*Post-race whiskey update. Several weeks after returning home, I received notes from Nobby and Mathias that they were successful in tracking down bottles of Woodford Reserve from their local shops and have added it to their rotation.
A few sips here, a few refills there, and like that the bottle is empty. It’s about 2:00, the race is an hour away, and it’s time to make our way to the ACO Tribune.
But before we head to our seats, it’s time for a group photo:
The get well message to AllonFS is directed at a fellow Tenths member. AllonFS is a frequent Le Mans visitor and a respected member of the forum. Earlier this year, Allon announced he would not be attending the 2012 race. He had recently been re-diagnosed with leukemia. Having won his first battle 5 years ago, he’s once again undergoing treatment. Just as the message says: get well AllonFS. We’ve never met, and although you weren’t here in person, you were still a part of my trip this year. Take care and get well.
It’s only now I notice someone is missing. Nirav.
Several months ago, I received a notice that someone had posted a comment on this site that needed my approval. It was some random reader who found my site through Google or some other search engine. He liked my site, had a few questions and asked if I would send him a note. It was too personal for it to be generated from some spam-bot, so I responded. I dropped Nirav an e-mail and addressed some of his concerns. Much to my surprise, he responded quite quickly. This was going to be his first trip to Le Mans and he received most of his advice from Beer Mountain – another Le Mans fan website.
He was – at the time – in med school in the University of Florida program. I told him I was a Razorback and there were several friendly SEC shots across the bow in our communication. I told him where we’d be and what time we were meeting. I would, again, have my Razorback hat on and it would be easy to find me. Alas, he didn’t join us. Next time, Nirav.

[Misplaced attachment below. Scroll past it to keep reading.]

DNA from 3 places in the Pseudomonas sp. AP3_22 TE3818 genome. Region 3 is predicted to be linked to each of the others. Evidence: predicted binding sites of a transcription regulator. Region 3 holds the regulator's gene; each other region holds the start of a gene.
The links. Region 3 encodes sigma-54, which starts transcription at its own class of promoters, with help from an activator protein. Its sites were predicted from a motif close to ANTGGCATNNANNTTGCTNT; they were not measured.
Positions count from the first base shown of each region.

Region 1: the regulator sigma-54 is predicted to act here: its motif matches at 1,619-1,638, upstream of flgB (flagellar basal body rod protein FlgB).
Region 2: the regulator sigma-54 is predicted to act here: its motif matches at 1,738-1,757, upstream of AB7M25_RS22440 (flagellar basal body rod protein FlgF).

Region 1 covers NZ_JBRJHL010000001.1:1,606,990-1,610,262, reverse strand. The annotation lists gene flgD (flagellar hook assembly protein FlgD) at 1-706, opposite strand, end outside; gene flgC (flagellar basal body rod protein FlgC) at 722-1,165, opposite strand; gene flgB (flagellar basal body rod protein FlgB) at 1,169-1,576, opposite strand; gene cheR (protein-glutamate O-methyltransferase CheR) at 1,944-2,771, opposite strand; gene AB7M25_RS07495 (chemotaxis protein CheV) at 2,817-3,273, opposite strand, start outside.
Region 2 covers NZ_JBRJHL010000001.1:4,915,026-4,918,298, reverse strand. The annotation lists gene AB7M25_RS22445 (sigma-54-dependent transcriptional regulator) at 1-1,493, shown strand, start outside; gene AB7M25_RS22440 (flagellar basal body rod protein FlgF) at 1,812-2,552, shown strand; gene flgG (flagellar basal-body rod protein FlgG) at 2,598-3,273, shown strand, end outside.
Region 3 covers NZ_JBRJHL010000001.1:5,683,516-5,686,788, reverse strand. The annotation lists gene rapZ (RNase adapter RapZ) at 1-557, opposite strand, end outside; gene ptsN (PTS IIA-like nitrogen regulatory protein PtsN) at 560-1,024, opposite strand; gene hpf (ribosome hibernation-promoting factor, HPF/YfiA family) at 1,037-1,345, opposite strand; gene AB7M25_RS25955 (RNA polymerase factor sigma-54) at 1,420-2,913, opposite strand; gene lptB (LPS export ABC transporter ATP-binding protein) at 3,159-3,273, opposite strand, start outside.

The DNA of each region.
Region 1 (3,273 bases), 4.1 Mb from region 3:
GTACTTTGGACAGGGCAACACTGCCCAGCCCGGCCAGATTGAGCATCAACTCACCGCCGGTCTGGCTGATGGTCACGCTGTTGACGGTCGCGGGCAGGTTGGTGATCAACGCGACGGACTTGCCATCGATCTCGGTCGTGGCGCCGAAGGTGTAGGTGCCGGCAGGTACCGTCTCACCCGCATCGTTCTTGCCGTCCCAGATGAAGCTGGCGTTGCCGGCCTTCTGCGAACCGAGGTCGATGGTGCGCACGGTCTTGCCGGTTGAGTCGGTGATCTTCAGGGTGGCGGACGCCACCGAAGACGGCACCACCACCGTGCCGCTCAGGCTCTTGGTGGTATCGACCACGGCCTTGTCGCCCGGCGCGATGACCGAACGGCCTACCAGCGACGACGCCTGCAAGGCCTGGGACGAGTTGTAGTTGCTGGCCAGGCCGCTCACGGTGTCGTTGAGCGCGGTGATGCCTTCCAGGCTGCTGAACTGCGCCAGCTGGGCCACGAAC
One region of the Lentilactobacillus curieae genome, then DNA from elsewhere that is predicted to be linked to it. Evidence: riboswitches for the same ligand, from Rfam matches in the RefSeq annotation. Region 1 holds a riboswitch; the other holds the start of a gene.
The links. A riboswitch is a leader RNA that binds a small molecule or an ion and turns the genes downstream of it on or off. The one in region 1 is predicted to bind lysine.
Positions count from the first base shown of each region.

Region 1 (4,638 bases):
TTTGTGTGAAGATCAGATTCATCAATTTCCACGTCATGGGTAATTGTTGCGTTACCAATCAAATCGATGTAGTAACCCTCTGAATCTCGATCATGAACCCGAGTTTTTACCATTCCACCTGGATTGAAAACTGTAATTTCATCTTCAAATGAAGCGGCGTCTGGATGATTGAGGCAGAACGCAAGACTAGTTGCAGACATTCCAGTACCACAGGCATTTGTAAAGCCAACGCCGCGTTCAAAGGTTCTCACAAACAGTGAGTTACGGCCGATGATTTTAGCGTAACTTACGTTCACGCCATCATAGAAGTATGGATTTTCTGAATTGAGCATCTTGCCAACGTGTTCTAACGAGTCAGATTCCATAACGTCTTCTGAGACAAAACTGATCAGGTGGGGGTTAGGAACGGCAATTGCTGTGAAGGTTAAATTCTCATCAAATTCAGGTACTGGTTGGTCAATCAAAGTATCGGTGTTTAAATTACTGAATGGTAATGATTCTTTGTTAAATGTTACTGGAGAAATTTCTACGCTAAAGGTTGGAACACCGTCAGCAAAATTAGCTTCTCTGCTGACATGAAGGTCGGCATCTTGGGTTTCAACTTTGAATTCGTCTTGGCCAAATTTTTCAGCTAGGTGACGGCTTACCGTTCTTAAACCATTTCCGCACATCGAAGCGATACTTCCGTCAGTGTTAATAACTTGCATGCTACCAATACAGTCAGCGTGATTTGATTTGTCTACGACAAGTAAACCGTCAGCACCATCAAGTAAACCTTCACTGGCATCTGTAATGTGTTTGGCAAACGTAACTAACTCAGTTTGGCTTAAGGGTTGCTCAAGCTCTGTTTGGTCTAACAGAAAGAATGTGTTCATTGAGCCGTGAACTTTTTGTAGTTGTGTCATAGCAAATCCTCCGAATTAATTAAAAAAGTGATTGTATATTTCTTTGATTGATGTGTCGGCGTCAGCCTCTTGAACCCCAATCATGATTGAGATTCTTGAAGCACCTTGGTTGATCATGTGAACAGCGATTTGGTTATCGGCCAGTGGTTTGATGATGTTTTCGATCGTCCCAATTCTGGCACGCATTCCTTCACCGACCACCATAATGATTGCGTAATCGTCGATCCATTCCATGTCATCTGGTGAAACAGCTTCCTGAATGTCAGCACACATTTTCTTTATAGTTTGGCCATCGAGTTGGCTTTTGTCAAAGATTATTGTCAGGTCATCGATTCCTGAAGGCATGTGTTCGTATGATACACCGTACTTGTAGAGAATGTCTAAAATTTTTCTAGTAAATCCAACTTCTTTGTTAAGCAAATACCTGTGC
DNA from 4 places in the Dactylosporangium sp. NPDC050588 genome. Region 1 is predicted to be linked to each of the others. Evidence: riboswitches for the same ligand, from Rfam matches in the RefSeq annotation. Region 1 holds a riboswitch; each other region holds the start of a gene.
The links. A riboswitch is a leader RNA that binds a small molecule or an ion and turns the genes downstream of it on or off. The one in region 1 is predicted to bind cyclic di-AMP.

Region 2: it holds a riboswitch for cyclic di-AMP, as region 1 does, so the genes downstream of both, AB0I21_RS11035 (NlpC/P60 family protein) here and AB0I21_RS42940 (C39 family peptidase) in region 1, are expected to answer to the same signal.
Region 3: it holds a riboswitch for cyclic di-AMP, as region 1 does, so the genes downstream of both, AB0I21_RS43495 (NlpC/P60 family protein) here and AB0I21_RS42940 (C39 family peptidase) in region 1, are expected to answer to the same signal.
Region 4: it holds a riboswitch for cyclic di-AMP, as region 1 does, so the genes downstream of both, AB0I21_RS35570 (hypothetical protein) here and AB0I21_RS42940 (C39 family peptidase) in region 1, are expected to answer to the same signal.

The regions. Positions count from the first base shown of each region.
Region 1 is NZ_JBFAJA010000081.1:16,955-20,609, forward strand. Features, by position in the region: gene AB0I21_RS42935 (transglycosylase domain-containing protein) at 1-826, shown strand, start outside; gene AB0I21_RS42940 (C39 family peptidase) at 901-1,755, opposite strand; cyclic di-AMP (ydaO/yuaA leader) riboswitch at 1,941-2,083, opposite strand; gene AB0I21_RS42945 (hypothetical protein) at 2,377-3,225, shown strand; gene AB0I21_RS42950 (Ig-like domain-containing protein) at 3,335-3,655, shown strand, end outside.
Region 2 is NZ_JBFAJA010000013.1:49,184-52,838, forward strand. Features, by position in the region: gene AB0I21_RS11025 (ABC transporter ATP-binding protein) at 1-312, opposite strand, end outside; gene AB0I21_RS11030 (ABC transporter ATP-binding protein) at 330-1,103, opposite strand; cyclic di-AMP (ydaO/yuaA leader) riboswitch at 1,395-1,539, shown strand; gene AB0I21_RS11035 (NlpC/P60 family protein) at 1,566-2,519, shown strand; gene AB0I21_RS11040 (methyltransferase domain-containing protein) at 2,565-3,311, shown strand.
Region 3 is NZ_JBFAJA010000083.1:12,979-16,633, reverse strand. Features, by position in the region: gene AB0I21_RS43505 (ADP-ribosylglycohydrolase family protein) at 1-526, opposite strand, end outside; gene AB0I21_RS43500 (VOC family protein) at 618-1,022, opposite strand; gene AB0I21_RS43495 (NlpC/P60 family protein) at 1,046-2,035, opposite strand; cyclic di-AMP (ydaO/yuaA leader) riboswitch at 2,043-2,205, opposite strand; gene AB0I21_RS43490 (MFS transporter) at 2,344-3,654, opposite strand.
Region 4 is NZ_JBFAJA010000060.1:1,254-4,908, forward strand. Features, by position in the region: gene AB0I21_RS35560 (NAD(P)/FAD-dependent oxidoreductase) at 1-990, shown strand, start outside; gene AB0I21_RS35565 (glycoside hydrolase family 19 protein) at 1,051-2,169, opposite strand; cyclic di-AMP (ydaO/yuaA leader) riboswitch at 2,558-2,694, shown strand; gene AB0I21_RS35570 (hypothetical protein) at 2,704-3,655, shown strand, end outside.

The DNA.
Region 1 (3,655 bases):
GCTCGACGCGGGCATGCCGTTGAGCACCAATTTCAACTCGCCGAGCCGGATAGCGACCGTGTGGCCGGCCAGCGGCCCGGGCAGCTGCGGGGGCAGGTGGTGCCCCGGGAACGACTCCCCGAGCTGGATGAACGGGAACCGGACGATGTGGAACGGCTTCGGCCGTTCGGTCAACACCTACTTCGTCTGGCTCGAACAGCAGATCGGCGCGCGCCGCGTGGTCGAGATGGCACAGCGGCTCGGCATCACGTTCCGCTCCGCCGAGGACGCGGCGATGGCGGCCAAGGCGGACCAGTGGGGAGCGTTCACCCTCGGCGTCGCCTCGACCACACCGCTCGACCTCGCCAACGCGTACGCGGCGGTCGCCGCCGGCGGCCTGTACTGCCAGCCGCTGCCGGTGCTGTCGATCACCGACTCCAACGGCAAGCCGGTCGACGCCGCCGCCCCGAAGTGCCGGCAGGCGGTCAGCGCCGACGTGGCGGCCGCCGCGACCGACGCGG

Slowly, the group starts to break up as it’s time for us to find our seats. It was another successful meeting of the Ten-Tenths Le Mans crew. It was great to see my friends again and equally great to meet new guys. Guy, Ian, Remko, and Mathias, it was great to finally put names to faces.
James, Andrew, Tony, and I gather up our stuff and make our way to the rather impressive ACO Tribune. Late last year/earlier this year, after deciding to return to Le Mans, James reached out to me and invited me to join him and Andrew and Tony in their seats. After joining the ACO, having to upgrade my membership, buy tickets, reach out to the ACO to exchange tickets, and finally get in touch with Caroline with the ACO ticket office, I finally got my tickets with the boys.
With the Audi pits directly in front of us and the JMW Motorsport pits just to the left, the start/finish line and the main race control building is off to our right and the Dunlop Bridge and Chicane is around the bend to our left.
The cars are lined up as the engineers make their final adjustments. Just a few hours ago, it was raining and the track was drenched. The track is still slightly wet, but sun is peaking in and out from behind the clouds. It’s been rain-free for the last 3+ hours, looks like could have a dry race. My thought of returning to Tours for the night is quickly fading.
Slowly, the cars begin heading out for their reconnaissance laps.
There’s a buzz in the air as we’re getting close to the waiving of the drapeau tricolore. The Patrouille Acrobatique de France has flown over the front stretch with their blue, white, and red smoke trailing behind. Strauss’ Also Sprach Zarathustra, made famous from the movie 2001: A Space Odyssey, plays over the loud speakers. The cars exit the Ford Chicane, it’s 3:00 and time to start:
It’s a glorious sound, the roar of 56 cars moving past you. James, Andrew, Tony, and I enjoy the show playing out just a few yards in front of us.
I head inside and grab the four of us a beer. We sit there, listening to Radio Le Mans as the cars roars past us and hang out for a few hours.
Around 6:00, James and Andrew suggest we go for a walk. With James and Andrew in the lead, Tony and I take up the rear and begin our trek towards Tertre Rouge. As we near the Dunlop Chicane and the ACO Museum, Tony and I notice James and Andrew are nowhere to be found. We search for a bit, shrug our shoulders and keep moving on. Tony doesn’t post much on Ten-Tenths and I don’t know him very well. We met last year when he brought his son Tim to the Tenths meeting so this gives us a chance to chat and get to know each other. We settle in just below the Dunlop Bridge around 7:30.
We move into the Esses. We’re standing right next to this 6 to 7 foot tall old cement wall. I attach my camera to my tripod, angle down the LCD screen and rattle off a few of these shots as well as this video.
Around 8:00, there’s a loud gasp from the crowd and the French announcer is screaming over the loud speakers. Tony and I look at each other wondering what happened. Just off to our left is a jumbotron tv. Many spectators have jumped the waist high chain link fence to see the replay.
I plug in my radio and tune into Radio Le Mans – Anthony Davidson driving the # 8 Toyota TS030 was clipped by the slower GTE AM driver Piergiuseppe Perazzini in the AF Corse Ferrari 458 heading into the Mulsanne Corner. But words don’t do it justice describing what happened to Toyota and Anthony Davidson.